The populist surge and the problem of migration

The US heads for a Biden/Trump re run with plenty of misgivings, while the recent Dutch and Argentinian elections send shockwaves across the globe.

| 9 min read

The indications from this week’s Dutch election are a big surge in support for parties that want less migration, with the biggest minority party in a split Parliament being the Freedom party. Their leader Mr Wilders has strong views on migration and a wish to leave the EU. The other parties may try to form a wide-ranging coalition to exclude the Freedom party from government, but they will not be able to ignore the demands for more control over migration.

The new centre party that also did well, coming from a standing start, and also had cutting migration as the most memorable of its core policies. Some think Mr Wilders will moderate his views and form a government with the New Social Contract party and the Peoples party, who between them may have at least 76 seats for a majority. All three parties want lower migration.

On both sides of the Atlantic many voters think their countries are too welcoming to economic migrants, whilst accepting the need to help genuine asylum seekers fleeing violence. The EU’s Mr Barnier has called for a rewrite of EU law and the European Convention on Human Rights to allow countries to limit numbers, and in the meantime wants his native France to develop an independent national “constitutional shield” as they “learn from Brexit”. He fears the popularity of National Rally, the Le Pen party.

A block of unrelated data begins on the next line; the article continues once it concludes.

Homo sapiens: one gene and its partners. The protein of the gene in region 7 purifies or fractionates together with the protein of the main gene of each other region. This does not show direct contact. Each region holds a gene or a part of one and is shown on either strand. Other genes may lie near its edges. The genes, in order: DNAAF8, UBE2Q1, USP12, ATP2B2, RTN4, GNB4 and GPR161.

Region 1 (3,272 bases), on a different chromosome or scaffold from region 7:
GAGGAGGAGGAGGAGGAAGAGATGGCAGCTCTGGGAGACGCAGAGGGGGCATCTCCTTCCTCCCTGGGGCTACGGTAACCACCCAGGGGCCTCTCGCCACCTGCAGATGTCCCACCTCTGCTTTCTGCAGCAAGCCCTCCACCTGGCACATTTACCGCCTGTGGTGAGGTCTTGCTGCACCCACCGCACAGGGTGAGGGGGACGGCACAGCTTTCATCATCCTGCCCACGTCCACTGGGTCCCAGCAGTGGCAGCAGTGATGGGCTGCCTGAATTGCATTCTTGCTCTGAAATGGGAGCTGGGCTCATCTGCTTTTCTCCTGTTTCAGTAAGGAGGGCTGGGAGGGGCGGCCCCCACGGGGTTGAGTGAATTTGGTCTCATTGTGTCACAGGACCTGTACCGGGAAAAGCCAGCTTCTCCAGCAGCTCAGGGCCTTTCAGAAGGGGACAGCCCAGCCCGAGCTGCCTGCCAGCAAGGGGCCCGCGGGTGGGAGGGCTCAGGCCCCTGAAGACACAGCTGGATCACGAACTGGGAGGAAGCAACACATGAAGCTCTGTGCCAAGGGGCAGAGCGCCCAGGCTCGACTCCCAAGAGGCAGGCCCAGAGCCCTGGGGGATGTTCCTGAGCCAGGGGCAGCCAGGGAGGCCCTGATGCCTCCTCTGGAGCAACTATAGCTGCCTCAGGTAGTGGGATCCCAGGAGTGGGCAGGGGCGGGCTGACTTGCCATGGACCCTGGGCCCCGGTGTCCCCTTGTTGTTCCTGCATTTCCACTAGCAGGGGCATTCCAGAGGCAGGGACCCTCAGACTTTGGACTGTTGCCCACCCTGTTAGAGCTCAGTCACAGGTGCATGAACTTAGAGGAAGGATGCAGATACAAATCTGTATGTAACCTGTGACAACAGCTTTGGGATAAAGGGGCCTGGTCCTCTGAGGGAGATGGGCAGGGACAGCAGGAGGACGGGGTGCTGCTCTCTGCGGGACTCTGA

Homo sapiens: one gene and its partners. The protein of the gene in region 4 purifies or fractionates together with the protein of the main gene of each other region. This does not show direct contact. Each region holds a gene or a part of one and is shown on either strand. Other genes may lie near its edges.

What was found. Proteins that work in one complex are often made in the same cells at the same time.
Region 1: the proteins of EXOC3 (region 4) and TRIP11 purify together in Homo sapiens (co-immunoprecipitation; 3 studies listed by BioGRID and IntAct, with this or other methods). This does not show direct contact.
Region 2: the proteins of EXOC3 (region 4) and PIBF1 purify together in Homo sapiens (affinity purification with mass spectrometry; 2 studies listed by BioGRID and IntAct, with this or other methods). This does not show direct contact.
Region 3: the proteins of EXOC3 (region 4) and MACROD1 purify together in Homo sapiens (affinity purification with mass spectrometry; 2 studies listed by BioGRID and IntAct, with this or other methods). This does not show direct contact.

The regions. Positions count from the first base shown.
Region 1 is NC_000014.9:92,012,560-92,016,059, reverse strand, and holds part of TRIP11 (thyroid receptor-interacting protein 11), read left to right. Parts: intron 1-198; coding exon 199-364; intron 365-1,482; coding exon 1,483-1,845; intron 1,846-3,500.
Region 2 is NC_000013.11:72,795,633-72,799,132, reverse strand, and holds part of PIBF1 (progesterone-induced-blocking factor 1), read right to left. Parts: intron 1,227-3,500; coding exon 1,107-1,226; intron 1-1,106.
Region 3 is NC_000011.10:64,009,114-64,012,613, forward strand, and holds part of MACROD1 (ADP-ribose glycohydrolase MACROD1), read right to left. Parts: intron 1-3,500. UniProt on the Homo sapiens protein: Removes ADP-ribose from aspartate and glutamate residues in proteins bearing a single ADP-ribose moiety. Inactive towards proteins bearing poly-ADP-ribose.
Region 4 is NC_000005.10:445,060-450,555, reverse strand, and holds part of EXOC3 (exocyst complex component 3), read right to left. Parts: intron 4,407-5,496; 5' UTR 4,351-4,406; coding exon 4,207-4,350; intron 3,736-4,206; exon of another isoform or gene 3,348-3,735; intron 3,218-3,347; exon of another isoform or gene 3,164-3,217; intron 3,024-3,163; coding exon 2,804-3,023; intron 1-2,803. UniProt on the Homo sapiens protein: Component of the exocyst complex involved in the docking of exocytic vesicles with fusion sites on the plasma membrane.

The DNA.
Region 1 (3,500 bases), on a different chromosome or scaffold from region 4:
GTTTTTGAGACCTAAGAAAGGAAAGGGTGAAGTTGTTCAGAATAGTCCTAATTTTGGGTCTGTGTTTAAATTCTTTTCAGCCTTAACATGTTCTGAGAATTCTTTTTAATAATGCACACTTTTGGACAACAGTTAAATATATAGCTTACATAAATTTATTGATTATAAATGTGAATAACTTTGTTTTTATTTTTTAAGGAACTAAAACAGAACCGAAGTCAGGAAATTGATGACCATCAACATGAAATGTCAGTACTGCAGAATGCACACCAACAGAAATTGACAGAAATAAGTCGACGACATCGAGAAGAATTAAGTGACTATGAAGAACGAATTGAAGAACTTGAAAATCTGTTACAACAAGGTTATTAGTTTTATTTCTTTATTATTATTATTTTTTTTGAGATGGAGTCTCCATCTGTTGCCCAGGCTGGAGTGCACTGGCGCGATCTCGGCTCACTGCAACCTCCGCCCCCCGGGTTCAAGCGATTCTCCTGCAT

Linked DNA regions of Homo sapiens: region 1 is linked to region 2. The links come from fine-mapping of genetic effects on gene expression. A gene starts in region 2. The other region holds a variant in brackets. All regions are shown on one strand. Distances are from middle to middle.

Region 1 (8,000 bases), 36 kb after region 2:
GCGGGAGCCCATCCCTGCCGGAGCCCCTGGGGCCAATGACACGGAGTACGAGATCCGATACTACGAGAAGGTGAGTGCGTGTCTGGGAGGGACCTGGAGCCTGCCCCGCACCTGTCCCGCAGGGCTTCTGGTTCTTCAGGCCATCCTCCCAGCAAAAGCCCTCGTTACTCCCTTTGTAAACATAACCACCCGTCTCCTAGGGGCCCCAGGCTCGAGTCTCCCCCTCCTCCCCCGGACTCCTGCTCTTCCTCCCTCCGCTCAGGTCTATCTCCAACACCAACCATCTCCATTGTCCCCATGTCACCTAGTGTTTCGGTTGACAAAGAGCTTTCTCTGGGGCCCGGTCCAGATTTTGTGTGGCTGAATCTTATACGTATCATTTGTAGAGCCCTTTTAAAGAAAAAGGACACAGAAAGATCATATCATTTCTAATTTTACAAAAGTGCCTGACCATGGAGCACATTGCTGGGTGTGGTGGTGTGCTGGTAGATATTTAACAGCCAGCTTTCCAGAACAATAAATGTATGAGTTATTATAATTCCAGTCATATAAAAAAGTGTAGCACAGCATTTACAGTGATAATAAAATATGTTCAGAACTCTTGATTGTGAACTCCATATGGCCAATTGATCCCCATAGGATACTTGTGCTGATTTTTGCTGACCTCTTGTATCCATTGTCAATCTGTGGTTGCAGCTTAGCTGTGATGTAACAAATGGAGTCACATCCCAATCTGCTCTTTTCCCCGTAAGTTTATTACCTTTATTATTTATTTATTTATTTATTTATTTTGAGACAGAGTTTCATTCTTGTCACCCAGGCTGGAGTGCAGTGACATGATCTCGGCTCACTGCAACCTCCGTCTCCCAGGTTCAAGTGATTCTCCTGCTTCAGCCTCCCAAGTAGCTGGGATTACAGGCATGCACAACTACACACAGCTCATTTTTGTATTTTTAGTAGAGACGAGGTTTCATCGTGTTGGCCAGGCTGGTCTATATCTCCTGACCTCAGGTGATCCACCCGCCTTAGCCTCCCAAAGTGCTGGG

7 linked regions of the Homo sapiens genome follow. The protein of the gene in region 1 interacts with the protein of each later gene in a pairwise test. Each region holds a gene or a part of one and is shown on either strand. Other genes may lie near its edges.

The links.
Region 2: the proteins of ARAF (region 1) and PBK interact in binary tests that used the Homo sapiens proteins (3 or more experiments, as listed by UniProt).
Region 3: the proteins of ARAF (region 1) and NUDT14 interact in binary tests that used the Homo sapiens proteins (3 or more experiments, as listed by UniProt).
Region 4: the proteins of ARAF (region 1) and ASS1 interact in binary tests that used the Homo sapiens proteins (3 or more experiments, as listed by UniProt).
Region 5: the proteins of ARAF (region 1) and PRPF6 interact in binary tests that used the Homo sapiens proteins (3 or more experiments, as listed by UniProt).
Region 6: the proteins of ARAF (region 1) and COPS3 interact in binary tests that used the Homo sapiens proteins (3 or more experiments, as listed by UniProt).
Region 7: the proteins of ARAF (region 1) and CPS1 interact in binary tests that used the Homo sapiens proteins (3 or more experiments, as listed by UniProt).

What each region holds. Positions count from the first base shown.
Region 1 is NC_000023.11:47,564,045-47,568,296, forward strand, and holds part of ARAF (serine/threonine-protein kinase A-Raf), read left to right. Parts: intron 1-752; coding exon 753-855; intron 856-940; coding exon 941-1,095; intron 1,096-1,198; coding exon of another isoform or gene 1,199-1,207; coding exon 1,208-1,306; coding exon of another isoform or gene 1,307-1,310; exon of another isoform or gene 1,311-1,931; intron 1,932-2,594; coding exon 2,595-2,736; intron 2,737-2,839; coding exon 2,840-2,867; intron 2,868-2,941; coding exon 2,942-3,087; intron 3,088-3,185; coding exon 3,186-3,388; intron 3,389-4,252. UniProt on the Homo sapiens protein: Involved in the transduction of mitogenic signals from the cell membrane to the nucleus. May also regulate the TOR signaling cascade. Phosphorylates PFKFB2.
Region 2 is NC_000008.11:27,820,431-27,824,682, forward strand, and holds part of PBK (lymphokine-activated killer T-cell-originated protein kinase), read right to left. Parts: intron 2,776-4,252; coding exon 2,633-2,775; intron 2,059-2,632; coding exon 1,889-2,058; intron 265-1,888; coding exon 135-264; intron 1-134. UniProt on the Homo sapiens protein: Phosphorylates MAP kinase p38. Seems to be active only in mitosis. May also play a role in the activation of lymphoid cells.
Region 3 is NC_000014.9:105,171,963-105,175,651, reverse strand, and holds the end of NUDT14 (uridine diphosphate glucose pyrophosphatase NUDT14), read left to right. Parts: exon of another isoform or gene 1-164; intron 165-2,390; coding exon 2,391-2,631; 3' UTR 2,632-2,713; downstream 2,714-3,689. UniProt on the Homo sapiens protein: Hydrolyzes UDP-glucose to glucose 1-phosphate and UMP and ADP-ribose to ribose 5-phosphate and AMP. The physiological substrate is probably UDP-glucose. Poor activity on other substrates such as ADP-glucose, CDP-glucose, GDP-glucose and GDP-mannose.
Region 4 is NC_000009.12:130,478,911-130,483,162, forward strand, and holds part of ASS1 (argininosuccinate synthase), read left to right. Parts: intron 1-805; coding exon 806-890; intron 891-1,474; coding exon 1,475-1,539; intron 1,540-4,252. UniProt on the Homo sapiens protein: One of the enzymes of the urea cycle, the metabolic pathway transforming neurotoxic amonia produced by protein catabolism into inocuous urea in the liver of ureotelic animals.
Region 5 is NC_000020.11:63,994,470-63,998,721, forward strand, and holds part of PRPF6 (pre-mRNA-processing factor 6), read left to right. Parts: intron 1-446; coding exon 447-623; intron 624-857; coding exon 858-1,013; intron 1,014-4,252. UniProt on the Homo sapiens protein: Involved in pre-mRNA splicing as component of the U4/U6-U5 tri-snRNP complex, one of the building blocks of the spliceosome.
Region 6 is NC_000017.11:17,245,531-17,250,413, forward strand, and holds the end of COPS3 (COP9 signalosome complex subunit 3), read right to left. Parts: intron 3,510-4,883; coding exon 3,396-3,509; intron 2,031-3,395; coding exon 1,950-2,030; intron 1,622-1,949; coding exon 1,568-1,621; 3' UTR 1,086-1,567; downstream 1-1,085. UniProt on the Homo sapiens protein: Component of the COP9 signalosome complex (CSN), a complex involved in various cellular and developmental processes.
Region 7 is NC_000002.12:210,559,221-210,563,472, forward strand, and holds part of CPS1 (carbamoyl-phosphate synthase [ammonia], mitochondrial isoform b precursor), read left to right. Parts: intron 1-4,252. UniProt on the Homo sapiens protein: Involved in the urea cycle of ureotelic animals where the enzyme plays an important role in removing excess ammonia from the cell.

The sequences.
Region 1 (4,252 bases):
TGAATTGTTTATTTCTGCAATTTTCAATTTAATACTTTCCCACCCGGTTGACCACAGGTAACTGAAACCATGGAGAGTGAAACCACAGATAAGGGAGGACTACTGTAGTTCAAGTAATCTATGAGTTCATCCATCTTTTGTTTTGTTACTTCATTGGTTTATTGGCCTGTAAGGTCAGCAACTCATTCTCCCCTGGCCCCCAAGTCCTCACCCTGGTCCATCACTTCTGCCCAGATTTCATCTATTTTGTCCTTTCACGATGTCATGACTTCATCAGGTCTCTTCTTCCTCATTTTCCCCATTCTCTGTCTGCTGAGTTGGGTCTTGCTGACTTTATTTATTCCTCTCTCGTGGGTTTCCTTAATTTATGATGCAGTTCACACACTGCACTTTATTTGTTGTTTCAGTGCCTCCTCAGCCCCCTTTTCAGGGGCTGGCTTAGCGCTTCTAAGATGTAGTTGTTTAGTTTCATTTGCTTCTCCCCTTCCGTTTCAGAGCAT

President Biden who opposed Trump’s building of border walls to keep out migrants is now allowing another 20 miles of wall to be built, just as he supported President Obama’s construction of border defences. US Border patrols have arrested more the 2 million people along the south west border this year in an effort to keep numbers down.

These currents of opinion will continue to influence voting patterns and change governments, as on both sides of the Atlantic countries wrestle with problems of providing enough housing and public service to cater for fast rising numbers.

Shock waves in Argentina

The western establishment was also astonished to see a radical outsider romp home to take the Argentinian presidency. Winning with 56% of the vote against the Finance Minister, Javier Milei who stood on a programme of closing the central bank, axing a large number of government departments and civil service jobs, and adopting the American dollar as Argentina’s new currency.